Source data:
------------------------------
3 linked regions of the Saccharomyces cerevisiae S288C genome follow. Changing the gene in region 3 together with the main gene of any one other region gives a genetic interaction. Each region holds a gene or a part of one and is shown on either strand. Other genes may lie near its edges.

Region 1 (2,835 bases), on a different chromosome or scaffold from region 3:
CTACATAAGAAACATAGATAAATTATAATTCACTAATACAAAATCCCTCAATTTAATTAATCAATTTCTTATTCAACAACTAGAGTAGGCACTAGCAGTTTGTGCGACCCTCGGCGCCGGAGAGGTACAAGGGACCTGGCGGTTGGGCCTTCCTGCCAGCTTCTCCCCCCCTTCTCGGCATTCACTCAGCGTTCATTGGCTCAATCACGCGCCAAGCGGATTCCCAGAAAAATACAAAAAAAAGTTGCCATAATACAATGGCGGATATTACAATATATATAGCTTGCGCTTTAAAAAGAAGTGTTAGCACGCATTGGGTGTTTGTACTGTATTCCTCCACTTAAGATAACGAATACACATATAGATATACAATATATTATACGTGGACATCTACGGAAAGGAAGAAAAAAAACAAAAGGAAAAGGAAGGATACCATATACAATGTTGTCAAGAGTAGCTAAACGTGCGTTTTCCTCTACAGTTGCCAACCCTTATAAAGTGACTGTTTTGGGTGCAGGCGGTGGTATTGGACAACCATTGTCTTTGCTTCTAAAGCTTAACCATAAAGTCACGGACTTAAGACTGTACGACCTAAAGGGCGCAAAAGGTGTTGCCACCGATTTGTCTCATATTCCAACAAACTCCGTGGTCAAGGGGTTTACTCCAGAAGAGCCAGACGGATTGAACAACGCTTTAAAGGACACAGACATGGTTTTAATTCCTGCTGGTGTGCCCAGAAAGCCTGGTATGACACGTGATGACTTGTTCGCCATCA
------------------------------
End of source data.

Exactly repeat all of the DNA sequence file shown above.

3 linked regions of the Saccharomyces cerevisiae S288C genome follow. Changing the gene in region 3 together with the main gene of any one other region gives a genetic interaction. Each region holds a gene or a part of one and is shown on either strand. Other genes may lie near its edges.

Region 1 (2,835 bases), on a different chromosome or scaffold from region 3:
CTACATAAGAAACATAGATAAATTATAATTCACTAATACAAAATCCCTCAATTTAATTAATCAATTTCTTATTCAACAACTAGAGTAGGCACTAGCAGTTTGTGCGACCCTCGGCGCCGGAGAGGTACAAGGGACCTGGCGGTTGGGCCTTCCTGCCAGCTTCTCCCCCCCTTCTCGGCATTCACTCAGCGTTCATTGGCTCAATCACGCGCCAAGCGGATTCCCAGAAAAATACAAAAAAAAGTTGCCATAATACAATGGCGGATATTACAATATATATAGCTTGCGCTTTAAAAAGAAGTGTTAGCACGCATTGGGTGTTTGTACTGTATTCCTCCACTTAAGATAACGAATACACATATAGATATACAATATATTATACGTGGACATCTACGGAAAGGAAGAAAAAAAACAAAAGGAAAAGGAAGGATACCATATACAATGTTGTCAAGAGTAGCTAAACGTGCGTTTTCCTCTACAGTTGCCAACCCTTATAAAGTGACTGTTTTGGGTGCAGGCGGTGGTATTGGACAACCATTGTCTTTGCTTCTAAAGCTTAACCATAAAGTCACGGACTTAAGACTGTACGACCTAAAGGGCGCAAAAGGTGTTGCCACCGATTTGTCTCATATTCCAACAAACTCCGTGGTCAAGGGGTTTACTCCAGAAGAGCCAGACGGATTGAACAACGCTTTAAAGGACACAGACATGGTTTTAATTCCTGCTGGTGTGCCCAGAAAGCCTGGTATGACACGTGATGACTTGTTCGCCATCA